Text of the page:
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DEPARTMENT OF COMMERCE
BUREAU OF FOREIGN AND DOMESTIC COMMERCE

JULIUS KLEIN, Director

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Sold by the Superintendent of Documents, U. S. Government Printing Office

Washington, D. C.

UNITED STATES
GOVERNMENT PRINTING OFFICE

WASHINGTON

1928

guze
2-25-1929

CONTENTS

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Wood-consuming industries-Continued.

Furniture...

220

Fashions and tendencies.

220

Principal manufacturing centers.

221

Dining-room furniture..

221

Bedroom furniture.

222

Inexpensive furniture.

225

Upholstered furniture.

225

Antique furniture.

225

Kitchen furniture.

225

Office furniture.

226

School furniture.

226

Moisture content of lumber

228

Dimension stock..

228

Use of plywood.

229

Exhibitions.

229

Future outlook..

229

Importance to American lumber exporters.. 230

Cooperage

230

Import trade.

230

Consuming industries.

237

The cooperage industry-

244

Outlook for American staves.

248

Shipbuilding-

250

Location of principal shipyards...

251

Quantity used in standard construction. 252

Principal uses.

252

Motor vehicles.

257

Passenger cars.

258

Trucks.

259

Oinnibuses.

259

Purchases and method of use.

260

Criticism of American ash..

260

Use of plywood..

262

Future outlook..

262

Millwork.

263

Principal woods used.

263

Purchase of supplies.

264

Trade organization.

264

Equipment of mills.

264

Manufactured products...

265

Competition from wood substitutes. 267

Utilization of waste..

267

Bank, office, and store fittings.

268

Bank and office fittings.

268

Store fixtures and fittings

268

Wood-block paving--

271

Organization of paving industry-

271

Woods used.

272

Prices of north European paving stock.. 272

Size of blocks and method of laying-

272

American opportunities..

273

Dock and harbor construction.

275

Method of construction...

275

Principal woods used...

275

Use of substitutes ...

278

Boxes, crates, and packing cases.

279

Species used and sources of supply.

279

Production...

279

Box shooks..

280

American participation..

281

Musical instruments.

282

FOREWORD

The United Kingdom is the largest wood-importing country in the world, imports of wood and wood manufactures during 1927 being valued at approximately $277,000,000. Of the countries that supply the British market the United States ranks third, being surpassed only by Finland and Sweden. The value of these imports from the United States during 1927 amounted to $42,000,000, or slightly over 15 per cent of the total British wood imports, which is practically the same percentage as obtained in 1913. The actual volume, however, is materially less, owing to the appreciation in values that have taken place since that time. In point of value the United Kingdom is the the most important foreign lumber market of the United States, taking during 1926 over 185,000,000 feet of hardwood lumber, valued at $13,500,000, for use by the furniture, interior fixture and fitting, and motor vehicle industries. In addition to hardwoods about 128,000,000 feet of softwoods, principally southern pine, Douglas fir, and spruce, are also exported annually to that market for use where large sizes or special qualities are required. Approximately 80 per cent of the mahogany lumber imported by the United Kingdom is supplied by the United States, it being manufactured here from logs imported largely from Central American countries.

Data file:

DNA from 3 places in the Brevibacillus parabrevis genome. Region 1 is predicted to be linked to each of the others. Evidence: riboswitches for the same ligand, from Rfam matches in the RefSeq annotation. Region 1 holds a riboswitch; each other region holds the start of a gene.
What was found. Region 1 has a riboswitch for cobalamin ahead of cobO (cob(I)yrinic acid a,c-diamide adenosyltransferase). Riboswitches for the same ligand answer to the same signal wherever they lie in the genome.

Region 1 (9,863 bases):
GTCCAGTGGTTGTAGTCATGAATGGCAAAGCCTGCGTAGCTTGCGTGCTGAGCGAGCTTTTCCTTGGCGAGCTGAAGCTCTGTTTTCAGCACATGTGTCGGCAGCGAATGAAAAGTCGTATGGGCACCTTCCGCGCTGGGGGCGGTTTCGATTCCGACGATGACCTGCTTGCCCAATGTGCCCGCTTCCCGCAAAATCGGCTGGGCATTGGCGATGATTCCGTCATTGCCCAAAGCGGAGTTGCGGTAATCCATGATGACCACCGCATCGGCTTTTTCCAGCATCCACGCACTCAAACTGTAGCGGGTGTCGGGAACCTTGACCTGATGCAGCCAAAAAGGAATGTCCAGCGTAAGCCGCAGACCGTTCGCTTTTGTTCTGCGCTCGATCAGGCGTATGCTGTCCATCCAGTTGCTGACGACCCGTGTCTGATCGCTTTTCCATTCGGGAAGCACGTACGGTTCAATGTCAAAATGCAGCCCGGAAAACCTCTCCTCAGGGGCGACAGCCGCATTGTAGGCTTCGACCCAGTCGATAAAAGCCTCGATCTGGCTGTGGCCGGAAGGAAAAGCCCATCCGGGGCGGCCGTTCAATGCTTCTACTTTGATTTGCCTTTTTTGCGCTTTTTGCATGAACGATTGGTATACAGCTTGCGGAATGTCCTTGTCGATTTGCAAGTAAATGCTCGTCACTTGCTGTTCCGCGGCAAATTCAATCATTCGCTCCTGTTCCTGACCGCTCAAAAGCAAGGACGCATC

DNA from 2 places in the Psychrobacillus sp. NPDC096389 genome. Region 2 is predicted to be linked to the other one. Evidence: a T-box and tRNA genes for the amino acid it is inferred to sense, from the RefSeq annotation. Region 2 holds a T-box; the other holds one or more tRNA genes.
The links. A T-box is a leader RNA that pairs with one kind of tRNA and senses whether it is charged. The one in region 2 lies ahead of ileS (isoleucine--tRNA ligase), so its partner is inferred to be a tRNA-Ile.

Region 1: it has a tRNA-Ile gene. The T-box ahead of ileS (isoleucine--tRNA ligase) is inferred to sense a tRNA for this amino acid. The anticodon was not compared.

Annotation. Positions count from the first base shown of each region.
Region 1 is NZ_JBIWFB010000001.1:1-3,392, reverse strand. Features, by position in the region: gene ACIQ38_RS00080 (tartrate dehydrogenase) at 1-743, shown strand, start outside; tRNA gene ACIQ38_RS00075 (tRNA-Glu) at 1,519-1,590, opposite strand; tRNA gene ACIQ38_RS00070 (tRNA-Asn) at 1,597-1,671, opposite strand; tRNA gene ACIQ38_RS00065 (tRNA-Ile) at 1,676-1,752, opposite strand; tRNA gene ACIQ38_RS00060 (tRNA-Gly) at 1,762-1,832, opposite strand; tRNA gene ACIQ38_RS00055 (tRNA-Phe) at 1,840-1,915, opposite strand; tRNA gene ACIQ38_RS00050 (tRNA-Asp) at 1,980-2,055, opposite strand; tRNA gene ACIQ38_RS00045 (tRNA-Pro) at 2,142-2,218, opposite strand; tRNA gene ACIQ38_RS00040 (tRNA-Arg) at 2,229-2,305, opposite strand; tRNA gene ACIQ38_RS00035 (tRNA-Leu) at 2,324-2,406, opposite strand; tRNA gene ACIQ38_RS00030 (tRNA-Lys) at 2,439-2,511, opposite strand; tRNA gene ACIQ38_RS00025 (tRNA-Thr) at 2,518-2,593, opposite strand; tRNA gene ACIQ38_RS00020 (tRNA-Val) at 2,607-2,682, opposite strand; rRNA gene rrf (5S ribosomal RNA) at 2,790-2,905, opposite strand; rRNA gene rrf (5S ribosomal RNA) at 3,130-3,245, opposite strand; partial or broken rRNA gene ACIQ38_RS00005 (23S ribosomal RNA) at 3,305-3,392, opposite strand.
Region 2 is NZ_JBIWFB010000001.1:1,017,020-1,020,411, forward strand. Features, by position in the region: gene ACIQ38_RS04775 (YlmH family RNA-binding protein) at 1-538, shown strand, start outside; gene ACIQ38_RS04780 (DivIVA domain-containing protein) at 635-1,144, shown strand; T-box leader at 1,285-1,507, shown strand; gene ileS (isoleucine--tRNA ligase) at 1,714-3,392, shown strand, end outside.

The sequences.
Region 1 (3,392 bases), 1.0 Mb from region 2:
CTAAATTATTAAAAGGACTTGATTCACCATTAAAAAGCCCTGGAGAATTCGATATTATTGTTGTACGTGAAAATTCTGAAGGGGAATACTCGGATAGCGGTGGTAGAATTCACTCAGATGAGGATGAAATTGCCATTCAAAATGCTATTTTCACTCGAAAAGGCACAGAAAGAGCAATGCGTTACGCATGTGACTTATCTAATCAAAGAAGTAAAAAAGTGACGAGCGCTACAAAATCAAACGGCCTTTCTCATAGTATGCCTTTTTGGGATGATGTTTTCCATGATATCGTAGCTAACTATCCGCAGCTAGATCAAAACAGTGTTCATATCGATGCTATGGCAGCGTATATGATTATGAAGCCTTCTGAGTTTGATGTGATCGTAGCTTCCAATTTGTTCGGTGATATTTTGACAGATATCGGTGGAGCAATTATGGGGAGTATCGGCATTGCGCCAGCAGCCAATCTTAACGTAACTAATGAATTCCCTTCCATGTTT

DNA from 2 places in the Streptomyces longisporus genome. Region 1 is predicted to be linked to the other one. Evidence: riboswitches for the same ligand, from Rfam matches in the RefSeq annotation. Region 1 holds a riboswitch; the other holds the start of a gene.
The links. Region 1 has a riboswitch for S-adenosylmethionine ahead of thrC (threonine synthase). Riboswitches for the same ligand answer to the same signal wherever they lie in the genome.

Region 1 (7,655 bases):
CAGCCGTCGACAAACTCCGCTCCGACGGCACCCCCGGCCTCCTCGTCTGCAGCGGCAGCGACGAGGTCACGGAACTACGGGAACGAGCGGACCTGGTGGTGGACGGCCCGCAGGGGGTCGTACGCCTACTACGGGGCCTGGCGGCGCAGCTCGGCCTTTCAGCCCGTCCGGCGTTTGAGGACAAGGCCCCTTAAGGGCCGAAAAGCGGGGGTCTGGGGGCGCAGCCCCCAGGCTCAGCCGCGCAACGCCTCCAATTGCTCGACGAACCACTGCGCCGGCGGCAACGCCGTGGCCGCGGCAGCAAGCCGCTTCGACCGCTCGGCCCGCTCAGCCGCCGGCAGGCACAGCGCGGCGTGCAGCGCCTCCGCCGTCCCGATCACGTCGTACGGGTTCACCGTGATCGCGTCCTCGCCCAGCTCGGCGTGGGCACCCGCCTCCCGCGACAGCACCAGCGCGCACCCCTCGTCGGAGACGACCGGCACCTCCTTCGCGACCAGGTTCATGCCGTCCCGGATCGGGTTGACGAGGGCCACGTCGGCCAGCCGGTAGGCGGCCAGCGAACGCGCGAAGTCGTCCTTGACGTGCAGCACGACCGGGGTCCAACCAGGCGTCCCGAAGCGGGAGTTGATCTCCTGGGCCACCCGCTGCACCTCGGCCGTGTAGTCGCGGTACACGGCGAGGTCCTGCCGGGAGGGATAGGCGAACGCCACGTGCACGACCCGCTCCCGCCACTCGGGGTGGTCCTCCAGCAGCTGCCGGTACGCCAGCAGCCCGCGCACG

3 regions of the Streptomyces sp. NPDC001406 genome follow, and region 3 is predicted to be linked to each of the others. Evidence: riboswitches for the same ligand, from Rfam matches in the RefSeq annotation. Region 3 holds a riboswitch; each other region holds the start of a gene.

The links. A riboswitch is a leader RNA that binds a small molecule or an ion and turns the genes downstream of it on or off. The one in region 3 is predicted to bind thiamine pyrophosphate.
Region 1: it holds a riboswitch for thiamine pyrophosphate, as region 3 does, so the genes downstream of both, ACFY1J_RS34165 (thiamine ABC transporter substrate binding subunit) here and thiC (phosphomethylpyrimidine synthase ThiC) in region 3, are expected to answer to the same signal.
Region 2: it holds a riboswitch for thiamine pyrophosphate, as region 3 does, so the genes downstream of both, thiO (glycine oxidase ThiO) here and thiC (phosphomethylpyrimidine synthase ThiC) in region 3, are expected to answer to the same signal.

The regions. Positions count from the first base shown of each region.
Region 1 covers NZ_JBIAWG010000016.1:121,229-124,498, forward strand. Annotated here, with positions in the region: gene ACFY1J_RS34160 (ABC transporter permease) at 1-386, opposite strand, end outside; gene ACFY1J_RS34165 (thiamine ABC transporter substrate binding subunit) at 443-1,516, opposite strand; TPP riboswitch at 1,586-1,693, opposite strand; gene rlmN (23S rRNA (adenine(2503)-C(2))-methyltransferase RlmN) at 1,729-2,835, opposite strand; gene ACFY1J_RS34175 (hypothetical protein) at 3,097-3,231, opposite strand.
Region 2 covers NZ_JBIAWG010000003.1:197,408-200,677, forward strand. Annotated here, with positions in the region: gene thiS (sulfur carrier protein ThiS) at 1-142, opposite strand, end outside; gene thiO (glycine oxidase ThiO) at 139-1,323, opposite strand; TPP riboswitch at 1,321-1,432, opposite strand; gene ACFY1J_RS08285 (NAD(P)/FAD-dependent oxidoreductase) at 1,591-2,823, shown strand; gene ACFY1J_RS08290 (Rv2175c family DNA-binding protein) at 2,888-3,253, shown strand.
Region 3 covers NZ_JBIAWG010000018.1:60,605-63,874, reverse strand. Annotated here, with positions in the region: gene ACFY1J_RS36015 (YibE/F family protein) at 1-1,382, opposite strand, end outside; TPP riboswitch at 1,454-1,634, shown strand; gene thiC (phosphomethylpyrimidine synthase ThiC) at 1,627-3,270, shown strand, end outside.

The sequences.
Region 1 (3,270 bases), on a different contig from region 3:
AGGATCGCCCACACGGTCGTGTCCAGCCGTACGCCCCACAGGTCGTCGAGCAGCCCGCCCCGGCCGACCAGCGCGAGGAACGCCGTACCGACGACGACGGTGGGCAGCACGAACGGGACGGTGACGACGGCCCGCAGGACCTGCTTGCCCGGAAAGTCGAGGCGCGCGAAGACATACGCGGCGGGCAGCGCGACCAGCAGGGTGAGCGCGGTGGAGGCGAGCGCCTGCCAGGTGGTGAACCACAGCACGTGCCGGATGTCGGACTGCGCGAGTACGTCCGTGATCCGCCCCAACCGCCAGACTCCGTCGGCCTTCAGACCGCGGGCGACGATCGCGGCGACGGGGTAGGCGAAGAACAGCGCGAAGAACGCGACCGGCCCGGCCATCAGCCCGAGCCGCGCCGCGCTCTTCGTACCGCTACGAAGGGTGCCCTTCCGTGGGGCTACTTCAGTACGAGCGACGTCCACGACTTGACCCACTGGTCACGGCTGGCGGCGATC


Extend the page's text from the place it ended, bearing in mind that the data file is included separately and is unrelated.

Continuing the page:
Cooperage stock, doors, handles, and various other wood manufactures are also exported to Great Britain, the value of these during 1926 being approximately $12,500,000. An outstanding feature of these exports has been the rapid increase in the use of American doors in the British market, exports of which increased from 366,000 in 1924 to 1,514,000 in 1927. The increase is largely accounted for by the fact that American mass-production methods enable delivery of American-made doors in the United Kingdom at less than the cost of their domestic article.

This monograph, prepared by A. E. Boadle, American trade commissioner, is the result of an extensive investigation in the United Kingdom. Import trade is discussed in detail with special references to the principal woods imported and their chief uses, particular attention being given to those coming from the United States. The organization and operations of the import trade, the requirements of the principal wood-using industries, and factors that must be taken into consideration if business is to be successfully done in the British market are also covered. With improving industrial conditions in the United Kingdom opportunities for an increase in American

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